Prep star Matthew Maton delights the Oregon Twilight crowd with a sub-four mile – OregonLive.com
Jenkins took control of the race on the back straight and held off Geoghegan to win in 3 minutes, 57.09 seconds.
Geoghegan, pushing hard to the finish, was second in 3:57.53.
But the attention of most of the 5,717 fans was riveted on Maton, a senior at Summit High School, who was trying to make history and closing hard.
“I put it all into the last lap,” said Maton, who finished and looked – along with most of the crowd – to the video board on the south end of the track.
Maton’s time went up as 3:59.38, and the crowd erupted. Maton covered his face with his hands and fell on the track.
“I was really nervous it was going pop up, and it was going to be 4:00,” he said. “I mean, that’s fast, but you don’t get anything for it.”
This was faster. The only U.S. high school athletes who have run faster are national prep record-holder Alan Webb (3:53.43) and Jim Ryun (3:55.3).
The action in this meet was fast and furious once the one-hour window for the Pac-12 Networks telecast began.
— Matthew Centrowitz fought off one of Andrew Wheating’s patented, out-of-the-back kicks to win a tactical 800 meters in 1:48.46. Wheating crossed in 1:48.70.
— Decathlon world record-holder Ashton Eaton got nosed out at the finish line in the 100 meters by Portland-based pro Joe Morris, and in the 400 by Olympic silver medalist Bryshon Nellum.
The 400 was so close it took a photo to determine the winner.
— Oregon Track Club Elite’s Mac Fleet had just enough oomph on the home straight to win a wild 1,000, with teammate Jordan McNamara attempting to squeeze past him on the rail and Oregon’s Johnny Gregorek kicking like crazy on the outside.
— Oregon’s Edward Cheserek conserved his energy and extended himself only enough to stay in front of Eugene-based, Nike pro Trevor Dunbar and win the 3,000 in 7:57.97.
— UO senior Johnathan Cabral won the 110 hurdles in a swift, wind-legal 13.75 seconds. But UO fans won’t like the way Cabral grabbed his right hamstring as he finished. The Pac-12 Championships are next weekend at UCLA.
“I don’t really know what happened,” Cabral said. “I’m just going to go get treatment and continue working on it.”
— World championships heptathlon silver medalist Brianne Theisen-Eaton took only two attempts in the long jump and was experimenting with a new approach. She won anyway, leaping a lifetime best 21 feet, 8 ¼.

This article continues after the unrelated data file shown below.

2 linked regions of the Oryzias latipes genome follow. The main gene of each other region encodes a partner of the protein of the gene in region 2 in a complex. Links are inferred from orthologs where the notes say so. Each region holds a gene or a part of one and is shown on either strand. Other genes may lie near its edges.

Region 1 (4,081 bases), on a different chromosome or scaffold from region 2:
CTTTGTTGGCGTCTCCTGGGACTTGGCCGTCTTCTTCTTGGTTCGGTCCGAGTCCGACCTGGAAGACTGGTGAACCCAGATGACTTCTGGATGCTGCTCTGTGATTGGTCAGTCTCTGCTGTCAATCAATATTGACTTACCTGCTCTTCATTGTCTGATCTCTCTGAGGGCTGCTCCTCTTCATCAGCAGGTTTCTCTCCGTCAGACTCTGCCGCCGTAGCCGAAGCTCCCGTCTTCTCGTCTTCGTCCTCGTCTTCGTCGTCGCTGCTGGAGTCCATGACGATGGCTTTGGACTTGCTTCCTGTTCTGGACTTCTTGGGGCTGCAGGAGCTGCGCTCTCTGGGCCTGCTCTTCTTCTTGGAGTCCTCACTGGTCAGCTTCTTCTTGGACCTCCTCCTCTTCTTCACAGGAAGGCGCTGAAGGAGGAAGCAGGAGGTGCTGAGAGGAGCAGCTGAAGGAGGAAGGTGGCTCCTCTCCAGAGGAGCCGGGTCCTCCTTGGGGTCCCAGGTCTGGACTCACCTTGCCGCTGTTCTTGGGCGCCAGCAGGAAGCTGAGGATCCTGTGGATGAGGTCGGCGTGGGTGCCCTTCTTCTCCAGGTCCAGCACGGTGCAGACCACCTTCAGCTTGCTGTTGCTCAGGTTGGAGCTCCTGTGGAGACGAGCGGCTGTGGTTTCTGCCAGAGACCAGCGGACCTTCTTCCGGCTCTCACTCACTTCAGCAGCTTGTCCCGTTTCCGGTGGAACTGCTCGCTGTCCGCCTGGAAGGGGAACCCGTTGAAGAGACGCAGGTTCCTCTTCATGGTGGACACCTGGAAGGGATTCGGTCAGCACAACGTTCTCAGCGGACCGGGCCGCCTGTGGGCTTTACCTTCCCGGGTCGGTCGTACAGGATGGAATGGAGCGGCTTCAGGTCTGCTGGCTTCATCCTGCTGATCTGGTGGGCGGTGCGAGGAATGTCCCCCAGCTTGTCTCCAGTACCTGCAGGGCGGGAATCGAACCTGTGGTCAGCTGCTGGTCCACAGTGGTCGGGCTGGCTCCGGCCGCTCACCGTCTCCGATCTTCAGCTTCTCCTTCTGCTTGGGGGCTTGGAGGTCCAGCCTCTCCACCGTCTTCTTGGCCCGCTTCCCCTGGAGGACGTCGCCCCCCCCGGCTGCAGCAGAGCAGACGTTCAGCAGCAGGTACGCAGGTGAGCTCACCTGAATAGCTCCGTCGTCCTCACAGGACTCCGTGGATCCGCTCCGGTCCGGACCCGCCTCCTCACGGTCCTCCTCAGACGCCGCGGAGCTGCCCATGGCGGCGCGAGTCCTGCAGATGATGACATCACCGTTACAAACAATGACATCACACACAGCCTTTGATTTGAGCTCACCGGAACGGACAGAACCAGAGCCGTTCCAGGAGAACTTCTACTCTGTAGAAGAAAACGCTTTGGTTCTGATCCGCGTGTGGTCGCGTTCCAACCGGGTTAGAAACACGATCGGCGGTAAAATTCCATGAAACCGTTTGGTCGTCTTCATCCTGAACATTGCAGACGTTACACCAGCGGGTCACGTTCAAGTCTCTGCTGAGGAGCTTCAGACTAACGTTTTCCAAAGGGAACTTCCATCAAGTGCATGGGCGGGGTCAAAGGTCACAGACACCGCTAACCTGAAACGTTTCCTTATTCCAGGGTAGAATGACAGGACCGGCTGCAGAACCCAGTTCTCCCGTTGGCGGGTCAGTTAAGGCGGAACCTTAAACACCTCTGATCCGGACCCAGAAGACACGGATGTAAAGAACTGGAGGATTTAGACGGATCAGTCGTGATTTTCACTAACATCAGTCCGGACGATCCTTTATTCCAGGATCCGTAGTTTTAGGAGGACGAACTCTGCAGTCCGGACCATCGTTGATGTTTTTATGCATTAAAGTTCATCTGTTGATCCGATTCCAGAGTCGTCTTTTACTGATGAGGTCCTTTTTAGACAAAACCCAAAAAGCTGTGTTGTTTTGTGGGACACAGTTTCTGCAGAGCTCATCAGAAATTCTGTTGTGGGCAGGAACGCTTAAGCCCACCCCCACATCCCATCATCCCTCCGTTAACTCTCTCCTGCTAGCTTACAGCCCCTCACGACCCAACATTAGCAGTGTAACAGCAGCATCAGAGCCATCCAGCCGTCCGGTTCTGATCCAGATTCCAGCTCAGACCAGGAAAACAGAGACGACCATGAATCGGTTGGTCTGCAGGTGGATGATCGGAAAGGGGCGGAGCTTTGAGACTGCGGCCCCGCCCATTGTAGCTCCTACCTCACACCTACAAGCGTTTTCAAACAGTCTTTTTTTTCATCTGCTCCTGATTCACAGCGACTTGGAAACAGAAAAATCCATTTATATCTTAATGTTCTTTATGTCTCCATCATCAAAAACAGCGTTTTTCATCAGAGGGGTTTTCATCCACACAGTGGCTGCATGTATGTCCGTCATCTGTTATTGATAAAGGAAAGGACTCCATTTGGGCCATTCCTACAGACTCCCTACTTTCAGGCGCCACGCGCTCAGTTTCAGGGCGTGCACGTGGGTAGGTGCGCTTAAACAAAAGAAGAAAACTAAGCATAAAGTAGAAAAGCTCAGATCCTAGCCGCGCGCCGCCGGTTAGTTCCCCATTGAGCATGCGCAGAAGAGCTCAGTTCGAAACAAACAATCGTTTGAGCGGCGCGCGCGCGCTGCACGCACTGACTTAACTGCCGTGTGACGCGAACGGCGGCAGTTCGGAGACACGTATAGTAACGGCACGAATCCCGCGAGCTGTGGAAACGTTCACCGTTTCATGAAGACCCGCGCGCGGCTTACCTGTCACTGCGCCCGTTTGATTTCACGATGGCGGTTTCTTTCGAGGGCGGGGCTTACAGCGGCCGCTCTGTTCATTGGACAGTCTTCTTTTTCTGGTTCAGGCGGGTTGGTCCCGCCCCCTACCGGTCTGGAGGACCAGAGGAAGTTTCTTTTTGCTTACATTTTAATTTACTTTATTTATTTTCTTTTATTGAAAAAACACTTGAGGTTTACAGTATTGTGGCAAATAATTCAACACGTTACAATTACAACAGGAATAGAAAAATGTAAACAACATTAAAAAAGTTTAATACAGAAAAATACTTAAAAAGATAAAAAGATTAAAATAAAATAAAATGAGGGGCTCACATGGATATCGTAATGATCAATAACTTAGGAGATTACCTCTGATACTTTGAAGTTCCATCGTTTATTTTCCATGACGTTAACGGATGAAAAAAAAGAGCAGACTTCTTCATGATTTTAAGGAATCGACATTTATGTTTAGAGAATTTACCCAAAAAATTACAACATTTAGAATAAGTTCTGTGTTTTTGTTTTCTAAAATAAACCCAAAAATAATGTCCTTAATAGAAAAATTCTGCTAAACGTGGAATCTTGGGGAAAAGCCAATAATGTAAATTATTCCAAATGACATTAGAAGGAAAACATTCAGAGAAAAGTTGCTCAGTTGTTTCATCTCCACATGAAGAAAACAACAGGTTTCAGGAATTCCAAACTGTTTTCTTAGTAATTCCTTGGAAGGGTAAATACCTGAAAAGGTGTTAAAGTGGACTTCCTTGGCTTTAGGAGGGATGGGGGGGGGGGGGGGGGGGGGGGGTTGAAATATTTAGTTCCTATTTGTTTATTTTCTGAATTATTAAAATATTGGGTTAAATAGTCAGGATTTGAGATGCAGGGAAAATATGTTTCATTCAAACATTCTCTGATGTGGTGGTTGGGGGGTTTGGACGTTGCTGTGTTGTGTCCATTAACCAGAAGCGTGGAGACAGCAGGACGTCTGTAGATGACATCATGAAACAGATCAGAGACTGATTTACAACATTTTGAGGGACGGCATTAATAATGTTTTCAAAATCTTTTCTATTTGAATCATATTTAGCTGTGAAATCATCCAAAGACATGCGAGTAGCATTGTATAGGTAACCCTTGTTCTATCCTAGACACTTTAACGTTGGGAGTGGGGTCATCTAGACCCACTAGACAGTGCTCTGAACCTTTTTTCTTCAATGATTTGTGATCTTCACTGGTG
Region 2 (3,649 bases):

But the best was last, a men’s mile that lived up to the hype.
Jenkins, who has been distance training, dropped down to run it, and was fighting the wind on the last lap’s back straight.
“It’s easy to say the splits,” he said. “It’s a lot harder to go run them..”
Especially when you’re being stalked by Geoghegan, who set himself for an attempt to win coming off the Bowerman Curve.
“Will has a real habit of being right on my ass on that last straightaway,” Jenkins said. “I knew he was there. He’s strong. He’s incredible. “
Jenkins glanced at the replay screen as he headed to the finish line, and sure enough, there was Geoghegan.
“I thought I had a shot,” Geoghegan said. “I think we were both saving a little something for the last straight. He had a little more than me.”
And then, there was Maton, who felt he was all but out of contention for the four-minute barrier when he heard his split at the start of the bell lap.
That is when he threw caution to the wind and dug into his soul for the final 400. He began making up ground.
“With 150 to go I saw I was closing on Eric and Geoghegan,” he said. “I knew if I could get somewhat close to them, I’d do it.”
The 800 had an entertaining finish between ex-Oregon stars Centrowitz and Wheating, both Olympians.
Centrowitz was third at the bell, and shifted into gear going into the wind with about 250 left. He seemingly had control on the home straight.
“I glanced at the board once with about 40-50 meters to go,” Centrowitz said. “I was still a little ways from the finish, but I felt I had a comfortable win.”
Wheating’s kick is legendary, and the crowd in the west grandstand came alive as he made a late bid.
“I probably would have had him if there was another five or six more meters,” Wheating said.
The finish in the 1,000 was just as fun. Fleet had the lead coming off the Bowerman Curve and onto the straight. But McNamara saw an opening inside and went for it. Gregorek was challenging on the outside.
Fleet cut off McNamara to win in 2:21.25. Gregorek couldn’t quite overhaul Fleet, and took second in 2:21.32. McNamara third in 2:21.40.
“That final straight was fun,” Fleet said. “Jordan should know better, coming on the inside. I definitely closed down on him. That’s fun. That’s racing. The rail belongs to the guy in the lead.”
Eaton didn’t win either of his races, although he made a game bid in both. Morris took the 100 in a wind-aided 10.11. Eaton crossed in 10.20.
The 400 was closer. Nellum’s winning time was 46.26, and Eaton’s 46.27.
“Ashton Eaton is one heck of an athlete,” Nellum said. “For him to run the quarter that well and still have nine other events is amazing.”
Here are complete results from the Oregon Twilight.
— Ken Goe
503-221-8040 | @KenGoe